Fresh out of the psych ward when I was 14, my mum thought that learning a craft would be good for Teenage Lori. I hated knitting and crocheting wasn’t interesting, but cross-stitch was cool. I got good at it. I stitched projects because they were challenging, but there was no gawtdamm way I was hanging angels with LIVE LOVE LAUGH anywhere near the house of someone I knew, let alone my own place.
I was trying to stay busy and not think about things. I was going to get it right for the first time. I wasn’t going to fuck up and finally keep my promises, for the first time. I needed something to do.
It started with an unfinished piece that my mum had started and lost interest in. It was what I would consider a medium piece now that I know about these things. It was about 80% finished, a scene of a cartoony “mama bear” hanging sheets and blankets on the line. In a scroll at the bottom, it said “Laundry Day” and I could not fathom what anyone would do with such a finished cross-stitch piece. But I finished it and gave it to my mum. I have no idea what happened to it.
I bought a couple of these kits with large weave cross stitching cloth called aida, three-inch hoops, floss, a needle, and the printed instructions and “map” to complete a very basic design. I had a happy face and a peace sign. When they were completed I hung them on my wall with a pushpin. I graduated to more complex designs.
I would browse the aisle at White Rose, a long-defunct gardening and craft store, selecting the pattern, cloth, and floss for my next project. I would select these things based on how difficult it was, not that I was interested in the pattern. The most difficult ones were large angels and religious scenes. I wasn’t much of a believer at the time, but I loved doing these things because they were just so very difficult.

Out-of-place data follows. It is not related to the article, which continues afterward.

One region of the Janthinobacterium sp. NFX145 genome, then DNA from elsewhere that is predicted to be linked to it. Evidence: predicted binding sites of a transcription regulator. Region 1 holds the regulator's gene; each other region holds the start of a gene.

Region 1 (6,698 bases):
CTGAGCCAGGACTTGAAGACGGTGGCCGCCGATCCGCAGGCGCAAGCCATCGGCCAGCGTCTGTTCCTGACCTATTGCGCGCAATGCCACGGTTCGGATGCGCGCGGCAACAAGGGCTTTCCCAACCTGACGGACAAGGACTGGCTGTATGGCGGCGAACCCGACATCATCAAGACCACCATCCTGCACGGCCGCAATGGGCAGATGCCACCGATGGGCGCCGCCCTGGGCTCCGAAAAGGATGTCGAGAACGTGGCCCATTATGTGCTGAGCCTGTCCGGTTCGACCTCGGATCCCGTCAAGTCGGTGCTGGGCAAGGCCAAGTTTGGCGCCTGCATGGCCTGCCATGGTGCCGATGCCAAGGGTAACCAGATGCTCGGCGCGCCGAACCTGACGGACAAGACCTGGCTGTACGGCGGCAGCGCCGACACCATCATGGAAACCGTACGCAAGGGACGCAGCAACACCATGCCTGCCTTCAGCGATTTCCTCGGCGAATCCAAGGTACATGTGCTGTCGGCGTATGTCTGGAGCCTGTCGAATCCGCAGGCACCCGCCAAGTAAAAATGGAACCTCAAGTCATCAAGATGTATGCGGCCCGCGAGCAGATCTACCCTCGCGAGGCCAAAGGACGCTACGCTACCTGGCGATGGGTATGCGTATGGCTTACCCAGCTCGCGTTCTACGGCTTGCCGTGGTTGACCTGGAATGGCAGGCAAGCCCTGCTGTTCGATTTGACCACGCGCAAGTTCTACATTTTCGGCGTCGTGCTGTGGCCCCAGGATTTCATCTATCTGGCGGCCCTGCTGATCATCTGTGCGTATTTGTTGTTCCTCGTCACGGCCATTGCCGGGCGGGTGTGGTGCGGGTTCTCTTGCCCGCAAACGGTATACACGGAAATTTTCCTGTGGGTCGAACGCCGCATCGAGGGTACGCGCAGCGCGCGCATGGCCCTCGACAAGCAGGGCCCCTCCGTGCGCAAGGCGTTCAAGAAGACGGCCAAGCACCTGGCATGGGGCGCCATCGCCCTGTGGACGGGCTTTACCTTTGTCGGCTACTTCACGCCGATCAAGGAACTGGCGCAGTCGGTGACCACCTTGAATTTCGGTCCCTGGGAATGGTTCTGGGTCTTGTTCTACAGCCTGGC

After being talked out of a particularly difficult cross-stitch of The Lord’s Supper, I stopped stitching in my mid-20s.
I gave up because the hobby was expensive and I was completing this gargantuan thing and then putting them in the bags of stuff I would send to the Salvation Army. I didn’t want them, I wanted to complete them, and I could no longer afford to just stitch these things and throw them away.
That day at the bookstore, I have no idea why I was in the DIY & Crafts section. It appeared to be glowing on the shelf, calling me as if by divine choirs of angels. I reached for it as I would it were sacred scriptures. The title was all I needed to know. I had my passion, my raison d’etre, my new hobby there in my hand.
“Subversive Cross Stitch: 33 Designs for your surly side” by Julie Jackson. (It’s now called Subversive Cross Stitch: 50 F*cking Clever Designs for Your Sassy Side ) It was full of traditional sampler borders and patterns coupled with swear words and vulgar statements. I was in love. I could do this! I could make cross-stitch fun again, without Jesus, angels, platitudes or cartoony bears doing laundry.
It’s been eleven years since I bought that book. I’ve made close to 100 pieces in that time, far less than I had wished to. I want to do the big complicated pieces and then hide subversion in them. I want to make fridge magnets and greeting cards with blatant profanity and humour. But my hands tire easily, and the nerves in my wrists give out after a while. Having to make a special trip clear across town for supplies is also a deterrent.
Julie Jackson has a new book out. Perhaps I will find renewed inspiration in those pages.